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Tupelo and Oxford

December 12, 2012

Mississippi – Friday, December 7

Once again, one of the things I like about camping is being able to go for a long walk as soon as I get up. The state park was pretty and Tula and I quickly got in 3 1/2 miles of walking. No one was out on the lake – I know I’m being spoiled by lack of crowds at campgrounds this time of year – next spring and summer will be a different story! I hadn’t registered last night because it was dark, and hard to read the different camping rates. So I stopped by the office this morning, and there were people there, and I explained I had arrived late, and wasn’t sure what the rates were (and I couldn’t find the tent camping sites in the dark, so just stayed at an RV one). The person working there said the tent sites are hard to find anyway. I told her I had arrived late because I was doing a little Christmas shopping and she wondered why I would come down from Michigan to shop in Mississippi! I explained a little about what I was doing, and she told me a local TV station was sponsoring a big food drive in Tupelo in front of city hall, and to go talk with them to see what they might need. I was going back there anyway to walk, and to find a food pantry, so this made it easy! I found them, and avoided the news people, and went around to talk to some of the guys by the pick-up trucks that they were hoping to fill. I told them what I was doing and asked if there were items that they needed. There were cases of soup in one of the trucks, so it was obvious they didn’t need soup. Turns out one of the guys I was talking to was the host of a morning radio show, and he wondered how long I would be in town because he would like me to come on his show. But I told him I was leaving as soon as I shopped and walked. He then told the news person about my journey, and they asked some questions. In the meantime, I went and shopped for some of the things they wanted – they really needed baby food, tuna, mac and cheese and boxed dinners – they were in good shape with soup and vegetables. I brought everything back, and someone helped me carry the bags to the pickup truck, and then the news lady asked if I would do a one-minute live shot for their news station. I didn’t know what that involved, but she made it seem so easy, the next thing I knew they were counting down the seconds, and she was gave me a nice introduction on-air and then I was apparently on live TV – on WTVA which is Tupelo’s local NBC affiliate. And I was in the usual t-shirt and jeans and hadn’t showered because I had camped – oh well – that’s me! I talked with her afterwards and she said she was going to have to call for another pickup truck – they had 2 of them pretty full, and were hoping to fill at least 2 more. She let me take a picture of her.

Tula and I walked almost 3 more miles around Tupelo (named for the tupelo gum trees that early settlers built their houses out of.) Tupelo is also Elvis Presley’s hometown, and there were metal guitar cut-outs all over town, but I didn’t go out to see Elvis’ house this time around. I was planning the rest of my day – since I’d gotten such an early start with the walking, I knew I’d be able to finish today’s, and the mile and a half from yesterday. And since I’d walked extra miles occasionally during the week, I only needed an additional 3 1/2 to get my full 56 miles for Mississippi. And since my donations were done, if I could finish all my walking before dark, I would be able to drive through Tennessee in the dark on my way to Kentucky, which will be State #14 (there’s a reason for that!) and not “waste” good daylight hours tomorrow driving through Tennessee. So that motivated me to keep hoofing along.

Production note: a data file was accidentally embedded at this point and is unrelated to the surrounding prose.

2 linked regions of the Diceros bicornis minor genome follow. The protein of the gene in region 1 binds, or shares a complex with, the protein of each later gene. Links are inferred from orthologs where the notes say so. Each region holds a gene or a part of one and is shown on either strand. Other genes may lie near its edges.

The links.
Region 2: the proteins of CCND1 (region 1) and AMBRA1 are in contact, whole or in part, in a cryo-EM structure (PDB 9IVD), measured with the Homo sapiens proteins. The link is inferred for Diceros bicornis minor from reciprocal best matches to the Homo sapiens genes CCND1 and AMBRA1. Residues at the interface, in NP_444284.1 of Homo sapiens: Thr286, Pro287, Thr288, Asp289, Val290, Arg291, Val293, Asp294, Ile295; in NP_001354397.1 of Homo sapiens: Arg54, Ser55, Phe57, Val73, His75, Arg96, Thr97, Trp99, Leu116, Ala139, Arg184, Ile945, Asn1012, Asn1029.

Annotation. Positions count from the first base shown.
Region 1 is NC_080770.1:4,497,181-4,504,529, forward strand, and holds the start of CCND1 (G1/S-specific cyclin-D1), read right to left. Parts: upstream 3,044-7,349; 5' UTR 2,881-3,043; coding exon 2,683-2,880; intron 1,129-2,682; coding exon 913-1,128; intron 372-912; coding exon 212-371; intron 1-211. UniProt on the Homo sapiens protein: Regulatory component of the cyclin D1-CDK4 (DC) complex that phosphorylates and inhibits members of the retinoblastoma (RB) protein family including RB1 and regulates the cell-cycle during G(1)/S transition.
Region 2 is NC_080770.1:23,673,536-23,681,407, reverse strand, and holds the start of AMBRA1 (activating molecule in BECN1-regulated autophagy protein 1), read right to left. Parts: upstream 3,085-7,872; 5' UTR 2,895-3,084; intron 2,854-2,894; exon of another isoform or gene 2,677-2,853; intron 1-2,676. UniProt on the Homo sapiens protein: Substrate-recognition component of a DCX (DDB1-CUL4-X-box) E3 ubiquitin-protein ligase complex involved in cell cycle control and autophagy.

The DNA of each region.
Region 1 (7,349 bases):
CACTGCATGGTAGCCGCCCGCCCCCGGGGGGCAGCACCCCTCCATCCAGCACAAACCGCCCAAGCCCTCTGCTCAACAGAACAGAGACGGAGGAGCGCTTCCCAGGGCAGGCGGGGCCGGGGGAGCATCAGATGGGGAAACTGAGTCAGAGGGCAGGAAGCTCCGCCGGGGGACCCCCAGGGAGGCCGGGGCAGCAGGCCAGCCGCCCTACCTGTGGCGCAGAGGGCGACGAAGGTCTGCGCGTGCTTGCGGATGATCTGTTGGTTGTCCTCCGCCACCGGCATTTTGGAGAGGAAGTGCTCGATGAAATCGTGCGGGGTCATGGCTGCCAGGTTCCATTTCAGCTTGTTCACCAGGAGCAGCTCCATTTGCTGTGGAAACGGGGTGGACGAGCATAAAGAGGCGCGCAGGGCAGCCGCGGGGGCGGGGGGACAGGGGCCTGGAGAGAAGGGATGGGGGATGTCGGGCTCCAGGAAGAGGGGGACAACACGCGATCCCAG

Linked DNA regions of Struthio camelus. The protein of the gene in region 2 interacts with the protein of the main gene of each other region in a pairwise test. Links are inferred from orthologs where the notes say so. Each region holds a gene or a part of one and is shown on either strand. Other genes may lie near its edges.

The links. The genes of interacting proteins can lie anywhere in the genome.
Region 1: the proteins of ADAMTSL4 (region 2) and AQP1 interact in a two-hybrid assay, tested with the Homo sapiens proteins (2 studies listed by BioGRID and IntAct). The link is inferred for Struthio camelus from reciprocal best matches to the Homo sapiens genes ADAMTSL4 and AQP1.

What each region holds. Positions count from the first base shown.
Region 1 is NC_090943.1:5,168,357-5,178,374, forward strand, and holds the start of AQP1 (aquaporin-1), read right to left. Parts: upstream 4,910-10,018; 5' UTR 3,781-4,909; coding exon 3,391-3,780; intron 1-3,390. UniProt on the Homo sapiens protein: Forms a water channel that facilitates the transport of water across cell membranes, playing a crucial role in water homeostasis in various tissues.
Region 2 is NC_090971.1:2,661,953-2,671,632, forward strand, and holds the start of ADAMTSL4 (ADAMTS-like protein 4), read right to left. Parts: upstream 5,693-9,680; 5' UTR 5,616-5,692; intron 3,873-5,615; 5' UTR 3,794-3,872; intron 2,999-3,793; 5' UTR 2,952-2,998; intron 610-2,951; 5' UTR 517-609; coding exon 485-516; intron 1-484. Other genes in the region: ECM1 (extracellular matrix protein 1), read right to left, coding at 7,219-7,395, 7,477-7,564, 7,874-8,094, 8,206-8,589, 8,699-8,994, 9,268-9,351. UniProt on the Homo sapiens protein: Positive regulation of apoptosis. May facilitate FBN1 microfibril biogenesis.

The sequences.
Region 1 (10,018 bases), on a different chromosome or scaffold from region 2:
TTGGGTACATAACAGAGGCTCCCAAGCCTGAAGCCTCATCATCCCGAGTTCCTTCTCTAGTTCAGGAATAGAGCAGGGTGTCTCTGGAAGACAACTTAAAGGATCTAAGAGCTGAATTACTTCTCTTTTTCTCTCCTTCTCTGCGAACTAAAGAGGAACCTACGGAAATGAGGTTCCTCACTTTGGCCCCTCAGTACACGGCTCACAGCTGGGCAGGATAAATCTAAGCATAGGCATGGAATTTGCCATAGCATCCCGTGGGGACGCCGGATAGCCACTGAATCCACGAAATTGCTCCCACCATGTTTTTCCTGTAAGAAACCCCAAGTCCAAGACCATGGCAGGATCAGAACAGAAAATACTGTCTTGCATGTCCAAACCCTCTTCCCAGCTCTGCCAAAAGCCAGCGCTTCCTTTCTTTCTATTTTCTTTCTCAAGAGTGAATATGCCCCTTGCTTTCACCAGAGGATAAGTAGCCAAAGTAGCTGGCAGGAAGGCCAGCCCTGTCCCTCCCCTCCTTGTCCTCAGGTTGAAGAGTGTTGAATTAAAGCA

It was a pretty short drive to Oxford – a beautiful town and home to the University of Mississippi (Ole Miss). Tula and I walked a couple miles all through town and out into one of the neighborhoods, admiring some of the grand old homes. William Faulkner lived in Oxford, and John Grisham also does, so it’s a town with some literary connections. Then we went and parked near the campus, and walked about 3 1/2 miles more – all around the beautiful campus and even along “dorm row” and past all the administrative and lecture halls. It has an air of Southern hospitality and charm – old brick buidlings with arches and columns, gardens that still had flowers, brick-trimmed curving sidewalks, and a fountain. The settlers had named the town Oxford in hopes of getting a university established there, and they did – Ole Miss opened her doors in the mid-1800s. During the Civil War, the main building was used as a hospital. And it was also the site of a contentious moment in time when the first black student tried to enroll, but in the end he was successful. It amuses me to see almost every student walking around talking on their cell phone, or looking down at it while texting. I don’t think I could have even imagined something like that when I went to college many, many moons ago! It makes me wonder how my grandkids will be communicating when they’re in college. We were done by dusk – and had tallied up 13 1/2 miles for the day! My feet were tired, and I was looking forward to a few hours of quiet driving.

So Mississippi is complete – 7 donations (Vicksburg National Military Park, Storehouse, Stewpot, St. Andrews Ministries, Mississippi Animal Rescue League, Our Daily Bread Ministries, and WTVA Food Drive), and 56 miles walked – in Greenville, Vicksburg, Natchez, Hattiesburg, Jackson, Tupelo and Oxford, and a state park, national parks, river trails and rail trails. And I met a lot of good people!









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